The Dutch government announced that they were going to stop funding one of the six Palestinian NGOs designated as a terror organization by the Israeli government in October.
The Israeli government has alleged that the NGO in question, the Union of Agricultural Work Committees (UAWC), has ties to the Popular Front for the Liberation of Palestine (PFLP), which is designated as a terror organization by the United States, Israel and other Western countries. The Times of Israel and Jerusalem Post reported that after a year-long investigation, the Dutch government had concluded that while they could not find any financial ties between the UAWC and PFLP, there are a “great number of UAWC board members with roles in both organizations.” They also concluded that the UAWC likely knew these members had connections to the PFLP and that the UAWC bars its members from having political affiliations.
The Israeli Foreign Ministry praised the Dutch government’s decision as “important” and suggested that that they will continue to have a “dialogue with the Netherlands and other countries regarding these organizations.” By contrast, the UAWC tweeted that the Dutch government’s move was “a breach of trust, which is likely to resonate far beyond our organization. It comes at a time that Palestinian civil society is under unprecedented attack.” A spokesperson for the organization also told a Dutch newspaper that they did not know about their members’ ties to the PFLP.
After many years of close and dedicated cooperation, the Dutch government decision to end its funding for UAWC amounts to a breach of trust, which is likely to resonate far beyond our organization. It comes at a time that Palestinian civil society is under unprecedented attack.
— Union of Agricultural Work Committees (@UAWC1986) January 6, 2022
Various pro-Israel groups praised the Dutch government’s decision.
“ILF [International Legal Forum] has long held that [the] UAWC is acting as a proxy of the internationally designated PFLP terror group while masquerading as a ‘human rights’ organization, part of Palestinian civil society,” the ILF said in a statement. “The decision of the Dutch government will help greatly assist in the fight against terror, by helping reduce the flow of funds to UAWC and their ability to carry out terror attacks, such as the one at the behest of the PFLP, that claimed the life of teenage girl Rina Shnerb in 2019. We call on other countries to follow the Dutch lead and immediately cease funding to the UAWC.”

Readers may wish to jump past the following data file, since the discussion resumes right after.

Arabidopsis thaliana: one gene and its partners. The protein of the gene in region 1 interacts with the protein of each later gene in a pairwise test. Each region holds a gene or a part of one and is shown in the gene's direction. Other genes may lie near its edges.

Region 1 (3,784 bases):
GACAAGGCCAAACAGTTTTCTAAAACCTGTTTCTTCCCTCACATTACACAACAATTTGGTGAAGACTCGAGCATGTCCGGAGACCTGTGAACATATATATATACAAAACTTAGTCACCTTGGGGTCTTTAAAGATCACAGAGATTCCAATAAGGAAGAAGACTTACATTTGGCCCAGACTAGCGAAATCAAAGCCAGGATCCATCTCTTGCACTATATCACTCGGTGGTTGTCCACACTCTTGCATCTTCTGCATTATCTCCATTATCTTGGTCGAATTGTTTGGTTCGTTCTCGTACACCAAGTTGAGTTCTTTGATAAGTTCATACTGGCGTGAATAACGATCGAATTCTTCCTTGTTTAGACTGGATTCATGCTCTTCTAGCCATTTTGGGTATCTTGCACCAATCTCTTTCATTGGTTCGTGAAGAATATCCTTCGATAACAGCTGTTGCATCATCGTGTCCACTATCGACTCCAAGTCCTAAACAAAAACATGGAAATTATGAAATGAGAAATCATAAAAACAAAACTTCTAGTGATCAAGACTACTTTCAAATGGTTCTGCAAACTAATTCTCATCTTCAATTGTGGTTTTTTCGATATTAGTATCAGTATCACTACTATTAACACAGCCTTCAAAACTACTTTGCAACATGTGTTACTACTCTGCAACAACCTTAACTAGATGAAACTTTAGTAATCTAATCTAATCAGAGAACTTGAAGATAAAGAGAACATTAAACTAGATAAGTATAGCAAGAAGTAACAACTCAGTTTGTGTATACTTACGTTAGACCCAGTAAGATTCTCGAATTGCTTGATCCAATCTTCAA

— The International Legal Forum – ILF (@The_ILF) January 5, 2022
UN Watch Executive Director Hillel Neuer tweeted that the Dutch government had found that “34 [UAWC] employees were tied to terrorist PFLP, 12 with dual leadership roles” and that the Dutch government “had paid the salaries of 2 UAWC employees involved in 2019 PFLP murder of 17-year-old girl Rina Shnerb.” “We welcome the Dutch government’s announcement that it will continue to support Palestinian civil society projects through legitimate aid NGOs that are not front groups for [European Union]-designated terrorist organizations such as the PFLP,” Neuer added. “It is vital to distinguish between the two.”
We welcome the Dutch government's announcement that it will continue to support Palestinian civil society projects through legitimate aid NGOs that are not front groups for EU-designated terrorist organizations such as the PFLP. It is vital to distinguish between the two.
— Hillel Neuer (@HillelNeuer) January 5, 2022
The Centre for Israel and Jewish Advocacy (CIJA) urged the Canadian government to follow the Dutch government’s lead, and linked to an NGO Monitor piece highlighting the connections between the UAWC and PFLP.
— CIJA (@CIJAinfo) January 6, 2022
— CIJA (@CIJAinfo) January 6, 2022